The Unexpected Lessons of Practicing Yoga in a Foreign Language

The Unexpected Lessons of Practicing Yoga in a Foreign Language

I thought that by allowing myself an hour to find the yoga studio in the Barri Gothic (the old quarter of Barcelona) that I would arrive far before the 10am class.

But as I make my way through the tiny windy streets, I find myself lost in a labyrinth of twists and turns. The erratic cel coverage in Barcelona does not allow me to access my location, so my phone is not going to be of any assistance in helping me find my destination. Such is life in Spain.

In a last ditch effort, I pop into a bike rental shop, and the young man behind the counter points me to an unmarked apartment building next door.

I find the understated signage refreshingly authentic. It’s almost as if saying, “you find me” as opposed to the commercialization of so many studios in the US with over-the-top marketing.

It is now 10:05, but I ring the buzzer. I’m prepared for them not to answer – or to politely turn me away. (This is what I’m accustomed to when I arrive late to a yoga class in the US). Surprisingly, I am buzzed in and so quickly make my way up an ancient concrete stairway.

There is a friendly woman at the front desk to whom I dictate what is I had transcribes via Google Translation the night before: “Mi gustaria tomar la clase de yoga.” She smiles, takes my six Euro for the class and points me in the direction of the class.

Thankfully it appears that the numbers on the clock only serve as rough guidelines as the class has just started.

I enter the room quietly so as not to disturb the class. Quickly positioning myself cross-legged on my yoga mat, I listen to the teacher’s melodic voice. She is leading us through a closed-eye meditation. My only challenge is that I have absolutely no idea what she is saying, because despite living in Spain for over a month, Catalan is still as foreign to me as when I first got here.

Having overcome the first challenge of actually finding the studio, the reality of the language barrier starts to set in — as does the fact that I will likely make a complete fool of myself.

As he only non-Spanish/Catalan speaker in the class, I find myself hyper self-conscious. Yet I am also a semi-advanced yoga practitioner/yoga teacher.  I know how to get in and out of most poses – often without even thinking about it. But that is when I am leading a class or practicing on my own.

I am listening, but I have no idea what I am supposed to do nor any clue what is coming next.

“Inhalar,” the teacher brings me back to the room. “Exhalar.”

At least I understand the words to breathe.

The teacher goes on again with her dialogue and I am lost until I hear the word “ojos.”

“Ojos” – eyes, I know this word! But is she telling us to open them or keep them closed? I open mine, but everyone else still has theirs closed.

As we begin to move through the asanas, I am slow and awkward. It’s humbling. It was like I was taking yoga for the very first time.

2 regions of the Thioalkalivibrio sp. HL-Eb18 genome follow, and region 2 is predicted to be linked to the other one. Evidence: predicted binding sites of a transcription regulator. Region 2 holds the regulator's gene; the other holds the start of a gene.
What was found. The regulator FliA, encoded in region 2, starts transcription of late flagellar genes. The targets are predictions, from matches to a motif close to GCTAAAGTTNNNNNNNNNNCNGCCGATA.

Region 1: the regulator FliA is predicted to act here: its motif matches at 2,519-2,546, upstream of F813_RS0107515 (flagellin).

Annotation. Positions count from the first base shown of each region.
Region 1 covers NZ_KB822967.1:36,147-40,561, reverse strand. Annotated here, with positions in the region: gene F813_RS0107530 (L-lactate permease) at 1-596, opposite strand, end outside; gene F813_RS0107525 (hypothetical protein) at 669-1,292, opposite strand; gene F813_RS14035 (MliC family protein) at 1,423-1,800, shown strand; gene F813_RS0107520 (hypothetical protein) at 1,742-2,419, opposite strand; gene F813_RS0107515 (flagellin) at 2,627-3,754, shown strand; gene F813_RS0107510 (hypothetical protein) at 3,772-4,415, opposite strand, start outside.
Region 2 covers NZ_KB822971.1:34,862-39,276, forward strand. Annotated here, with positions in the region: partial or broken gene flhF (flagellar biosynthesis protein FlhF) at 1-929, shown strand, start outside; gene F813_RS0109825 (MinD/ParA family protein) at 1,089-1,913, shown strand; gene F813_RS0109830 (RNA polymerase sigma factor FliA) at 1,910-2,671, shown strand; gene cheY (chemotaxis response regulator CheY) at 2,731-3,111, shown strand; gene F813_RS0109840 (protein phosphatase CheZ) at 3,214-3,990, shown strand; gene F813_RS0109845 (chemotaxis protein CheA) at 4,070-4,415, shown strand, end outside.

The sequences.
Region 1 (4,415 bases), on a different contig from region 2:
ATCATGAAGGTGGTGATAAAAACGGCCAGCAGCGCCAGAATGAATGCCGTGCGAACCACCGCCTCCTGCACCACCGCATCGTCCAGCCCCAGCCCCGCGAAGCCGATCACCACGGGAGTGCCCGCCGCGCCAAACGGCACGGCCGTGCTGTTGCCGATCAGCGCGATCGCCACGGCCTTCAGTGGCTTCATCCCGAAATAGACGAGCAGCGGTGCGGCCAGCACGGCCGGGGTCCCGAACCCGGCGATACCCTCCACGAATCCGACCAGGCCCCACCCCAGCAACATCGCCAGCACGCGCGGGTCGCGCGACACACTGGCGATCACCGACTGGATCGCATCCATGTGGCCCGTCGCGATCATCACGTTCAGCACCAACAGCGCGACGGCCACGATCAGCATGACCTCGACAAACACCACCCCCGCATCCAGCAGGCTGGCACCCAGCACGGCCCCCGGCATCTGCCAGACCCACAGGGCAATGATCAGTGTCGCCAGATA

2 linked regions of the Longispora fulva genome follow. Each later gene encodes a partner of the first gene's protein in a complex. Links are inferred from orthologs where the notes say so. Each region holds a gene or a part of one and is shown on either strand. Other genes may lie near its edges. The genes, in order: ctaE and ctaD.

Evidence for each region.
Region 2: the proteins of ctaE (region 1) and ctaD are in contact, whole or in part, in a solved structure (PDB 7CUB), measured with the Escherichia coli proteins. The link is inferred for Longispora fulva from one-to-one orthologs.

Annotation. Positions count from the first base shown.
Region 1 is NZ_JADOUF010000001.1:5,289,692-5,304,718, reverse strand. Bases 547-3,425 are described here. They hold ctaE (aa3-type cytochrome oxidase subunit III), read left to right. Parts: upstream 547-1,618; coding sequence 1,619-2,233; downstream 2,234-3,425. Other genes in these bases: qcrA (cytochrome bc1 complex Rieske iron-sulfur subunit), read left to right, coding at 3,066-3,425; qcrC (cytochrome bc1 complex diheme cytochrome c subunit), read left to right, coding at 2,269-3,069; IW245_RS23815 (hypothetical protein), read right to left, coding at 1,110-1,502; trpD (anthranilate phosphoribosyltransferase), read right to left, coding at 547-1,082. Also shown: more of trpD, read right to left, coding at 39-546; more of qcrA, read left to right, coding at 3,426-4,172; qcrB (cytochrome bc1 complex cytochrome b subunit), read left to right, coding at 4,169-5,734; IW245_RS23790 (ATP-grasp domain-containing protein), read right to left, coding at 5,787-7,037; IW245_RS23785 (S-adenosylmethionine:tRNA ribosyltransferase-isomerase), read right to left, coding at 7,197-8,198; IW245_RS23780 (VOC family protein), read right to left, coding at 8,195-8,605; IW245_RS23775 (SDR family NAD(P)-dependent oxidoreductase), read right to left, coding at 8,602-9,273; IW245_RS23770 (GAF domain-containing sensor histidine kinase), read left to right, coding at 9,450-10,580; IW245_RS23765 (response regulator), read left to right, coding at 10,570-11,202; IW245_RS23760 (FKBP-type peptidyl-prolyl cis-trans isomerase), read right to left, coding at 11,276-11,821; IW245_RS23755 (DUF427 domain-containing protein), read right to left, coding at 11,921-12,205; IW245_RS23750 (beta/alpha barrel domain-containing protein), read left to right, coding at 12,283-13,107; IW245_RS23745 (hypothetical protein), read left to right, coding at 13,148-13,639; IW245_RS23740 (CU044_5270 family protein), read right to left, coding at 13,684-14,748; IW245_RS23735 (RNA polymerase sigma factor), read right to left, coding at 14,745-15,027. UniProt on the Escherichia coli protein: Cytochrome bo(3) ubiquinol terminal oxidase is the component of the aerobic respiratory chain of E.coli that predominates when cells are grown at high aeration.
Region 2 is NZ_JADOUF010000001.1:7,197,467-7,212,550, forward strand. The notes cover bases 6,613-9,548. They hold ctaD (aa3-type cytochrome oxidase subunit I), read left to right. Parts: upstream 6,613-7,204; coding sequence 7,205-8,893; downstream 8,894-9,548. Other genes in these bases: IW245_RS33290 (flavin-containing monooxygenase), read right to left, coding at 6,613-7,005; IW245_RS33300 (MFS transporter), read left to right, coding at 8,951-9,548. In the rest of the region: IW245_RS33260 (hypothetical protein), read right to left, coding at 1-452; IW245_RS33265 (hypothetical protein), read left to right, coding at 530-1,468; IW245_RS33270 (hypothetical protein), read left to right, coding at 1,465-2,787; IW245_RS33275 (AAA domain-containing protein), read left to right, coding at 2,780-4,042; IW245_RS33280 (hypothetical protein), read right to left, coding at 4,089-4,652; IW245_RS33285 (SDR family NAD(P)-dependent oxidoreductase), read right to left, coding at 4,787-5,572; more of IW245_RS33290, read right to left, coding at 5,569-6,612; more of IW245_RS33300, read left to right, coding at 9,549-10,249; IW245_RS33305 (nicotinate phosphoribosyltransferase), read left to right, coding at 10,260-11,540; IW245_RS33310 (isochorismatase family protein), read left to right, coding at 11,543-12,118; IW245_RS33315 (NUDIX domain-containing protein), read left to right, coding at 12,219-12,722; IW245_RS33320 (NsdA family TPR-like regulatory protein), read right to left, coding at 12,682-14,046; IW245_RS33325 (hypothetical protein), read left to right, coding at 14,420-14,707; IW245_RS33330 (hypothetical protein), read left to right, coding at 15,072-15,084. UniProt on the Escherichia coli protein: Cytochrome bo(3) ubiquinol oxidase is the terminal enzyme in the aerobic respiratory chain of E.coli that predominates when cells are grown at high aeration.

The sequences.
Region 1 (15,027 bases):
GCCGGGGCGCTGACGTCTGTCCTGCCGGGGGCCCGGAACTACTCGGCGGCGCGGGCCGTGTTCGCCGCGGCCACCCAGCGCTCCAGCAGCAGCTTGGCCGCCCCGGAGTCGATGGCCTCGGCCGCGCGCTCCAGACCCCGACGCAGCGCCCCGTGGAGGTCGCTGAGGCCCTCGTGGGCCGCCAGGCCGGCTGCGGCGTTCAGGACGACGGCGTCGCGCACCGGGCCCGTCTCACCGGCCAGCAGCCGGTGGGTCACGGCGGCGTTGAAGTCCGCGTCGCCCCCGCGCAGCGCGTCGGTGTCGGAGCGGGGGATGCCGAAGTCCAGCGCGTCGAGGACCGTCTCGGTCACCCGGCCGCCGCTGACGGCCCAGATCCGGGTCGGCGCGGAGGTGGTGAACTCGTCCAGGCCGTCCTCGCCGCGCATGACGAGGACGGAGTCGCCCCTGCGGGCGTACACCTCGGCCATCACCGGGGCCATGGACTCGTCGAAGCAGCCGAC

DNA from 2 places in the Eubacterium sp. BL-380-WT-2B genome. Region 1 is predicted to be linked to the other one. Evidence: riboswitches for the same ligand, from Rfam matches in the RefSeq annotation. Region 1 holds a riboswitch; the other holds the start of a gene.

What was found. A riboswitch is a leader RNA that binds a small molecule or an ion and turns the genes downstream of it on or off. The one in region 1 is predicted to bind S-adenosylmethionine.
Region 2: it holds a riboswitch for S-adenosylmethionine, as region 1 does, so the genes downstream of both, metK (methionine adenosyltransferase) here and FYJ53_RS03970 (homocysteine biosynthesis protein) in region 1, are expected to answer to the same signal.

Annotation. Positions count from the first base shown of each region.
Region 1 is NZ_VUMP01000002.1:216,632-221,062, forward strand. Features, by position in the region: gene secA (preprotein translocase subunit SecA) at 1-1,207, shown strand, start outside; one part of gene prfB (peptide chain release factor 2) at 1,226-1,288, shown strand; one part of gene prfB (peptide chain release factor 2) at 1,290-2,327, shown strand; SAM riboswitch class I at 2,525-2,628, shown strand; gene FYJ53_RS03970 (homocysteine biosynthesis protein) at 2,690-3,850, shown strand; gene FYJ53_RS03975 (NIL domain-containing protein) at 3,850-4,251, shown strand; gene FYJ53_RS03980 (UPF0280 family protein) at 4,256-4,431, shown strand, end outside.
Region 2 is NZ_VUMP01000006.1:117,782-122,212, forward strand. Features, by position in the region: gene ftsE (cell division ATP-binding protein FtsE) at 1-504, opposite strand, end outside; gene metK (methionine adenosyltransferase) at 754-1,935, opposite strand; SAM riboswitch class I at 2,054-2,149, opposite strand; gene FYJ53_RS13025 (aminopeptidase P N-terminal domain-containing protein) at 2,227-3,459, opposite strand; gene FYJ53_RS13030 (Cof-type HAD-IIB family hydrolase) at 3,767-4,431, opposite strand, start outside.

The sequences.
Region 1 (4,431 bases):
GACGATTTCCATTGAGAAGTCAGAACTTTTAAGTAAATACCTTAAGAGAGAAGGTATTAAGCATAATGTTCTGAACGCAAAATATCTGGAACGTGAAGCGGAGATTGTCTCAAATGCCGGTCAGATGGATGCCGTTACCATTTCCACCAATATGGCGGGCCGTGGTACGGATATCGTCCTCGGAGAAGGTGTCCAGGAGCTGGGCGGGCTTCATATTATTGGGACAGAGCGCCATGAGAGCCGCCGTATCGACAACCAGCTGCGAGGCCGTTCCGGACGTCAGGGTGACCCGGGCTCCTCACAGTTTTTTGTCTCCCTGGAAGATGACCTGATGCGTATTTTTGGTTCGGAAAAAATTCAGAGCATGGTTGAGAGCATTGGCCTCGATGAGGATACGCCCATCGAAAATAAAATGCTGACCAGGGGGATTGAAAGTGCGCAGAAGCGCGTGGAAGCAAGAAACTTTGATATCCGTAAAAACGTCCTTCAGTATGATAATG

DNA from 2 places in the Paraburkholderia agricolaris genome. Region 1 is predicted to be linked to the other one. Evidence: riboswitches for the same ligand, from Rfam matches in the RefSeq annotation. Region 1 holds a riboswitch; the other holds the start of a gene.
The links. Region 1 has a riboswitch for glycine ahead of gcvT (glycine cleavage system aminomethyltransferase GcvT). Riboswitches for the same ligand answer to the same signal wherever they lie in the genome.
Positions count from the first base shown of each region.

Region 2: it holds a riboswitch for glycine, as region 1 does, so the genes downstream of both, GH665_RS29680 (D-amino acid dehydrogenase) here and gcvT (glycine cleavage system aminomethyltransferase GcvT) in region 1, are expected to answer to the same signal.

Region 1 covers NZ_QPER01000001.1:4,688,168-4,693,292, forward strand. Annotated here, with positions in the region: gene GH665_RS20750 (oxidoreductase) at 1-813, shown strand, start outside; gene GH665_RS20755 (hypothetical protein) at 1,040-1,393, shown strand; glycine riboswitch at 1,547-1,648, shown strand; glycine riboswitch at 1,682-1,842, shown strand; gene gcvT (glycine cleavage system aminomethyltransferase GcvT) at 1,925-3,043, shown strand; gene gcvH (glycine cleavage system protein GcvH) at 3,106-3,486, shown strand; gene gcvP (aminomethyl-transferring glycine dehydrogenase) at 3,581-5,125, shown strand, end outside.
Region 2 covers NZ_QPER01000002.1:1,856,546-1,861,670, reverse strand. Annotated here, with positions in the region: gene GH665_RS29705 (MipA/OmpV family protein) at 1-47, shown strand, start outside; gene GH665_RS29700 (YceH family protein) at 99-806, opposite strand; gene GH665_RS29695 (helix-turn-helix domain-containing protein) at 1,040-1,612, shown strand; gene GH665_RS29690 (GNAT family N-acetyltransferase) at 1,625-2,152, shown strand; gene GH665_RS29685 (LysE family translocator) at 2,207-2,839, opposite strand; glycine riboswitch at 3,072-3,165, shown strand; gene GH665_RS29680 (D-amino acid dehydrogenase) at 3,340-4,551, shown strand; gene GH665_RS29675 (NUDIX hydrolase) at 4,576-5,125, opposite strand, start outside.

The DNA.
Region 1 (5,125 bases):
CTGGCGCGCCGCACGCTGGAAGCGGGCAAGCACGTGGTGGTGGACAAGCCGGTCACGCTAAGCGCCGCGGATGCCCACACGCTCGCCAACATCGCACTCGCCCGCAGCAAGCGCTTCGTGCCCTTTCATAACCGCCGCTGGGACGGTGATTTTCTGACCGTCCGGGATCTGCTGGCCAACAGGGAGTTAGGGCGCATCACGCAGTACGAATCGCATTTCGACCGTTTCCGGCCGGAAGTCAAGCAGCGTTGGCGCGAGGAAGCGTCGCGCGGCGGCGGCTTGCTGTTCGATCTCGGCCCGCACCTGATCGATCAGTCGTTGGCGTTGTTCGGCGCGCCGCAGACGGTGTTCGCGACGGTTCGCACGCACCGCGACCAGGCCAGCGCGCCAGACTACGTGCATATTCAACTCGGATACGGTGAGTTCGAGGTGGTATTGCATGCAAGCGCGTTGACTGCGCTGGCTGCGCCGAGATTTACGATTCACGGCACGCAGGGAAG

That said, it is not too far along into the class that I realize no one is paying attention to me. Each student is instead struggling with their own practice, as I am with mine – just in different ways.

And there is the lesson I am having to constantly relearn: I did not need to have any other expectations of myself other than to just be in this moment, to go with the flow – and just do the best I could. With that, I let go of my ego.

No longer worrying about the judement of the other students, I immediately connect with them. When they breathe, I breathe. When they move their right leg, I move my right leg.

And when the teacher comes over to give me an adjustment, despite not understanding a word of what she says, I follow her body language instead of my brain.

As we lay in Savasana, I hear the church bells ringing outside, indicating that it is noon and that class is over. I open my eyes to see the puffy white clouds as they pass over the beautiful old Barri Gothic. I know I’m in the right place. And that really all the lessons I need to learn in this yoga room are the ones I need to take off my mat with me: To be a beginner in all things here abroad – a new language, a new culture, new people — new everything.

I close my eyes again and relish in the complete lightness of being so free. Namaste.

Tips for a Successful First Class in a Foreign Language:

  • Have your route planned out to find your studio (this is particularly true in Barcelona, where studios can be tucked away on small side streets with little signage.) Better yet, visit the studio in advance, so you know where you are going.
  • Place yourself in a middle row, if that’s an option. That way, you can also watch what other students are doing both in front of you and behind you, which is particularly helpful when you are in an asana that faces the back wall.
  • Learn a few of the basic words before the class (right/left/eyes/mouth/open/close). Just a few of the basics can make a world of difference.
  • Make sure you double-check schedules online as they can change weekly.
  • Look out the window. And notice what’s there and where you are.

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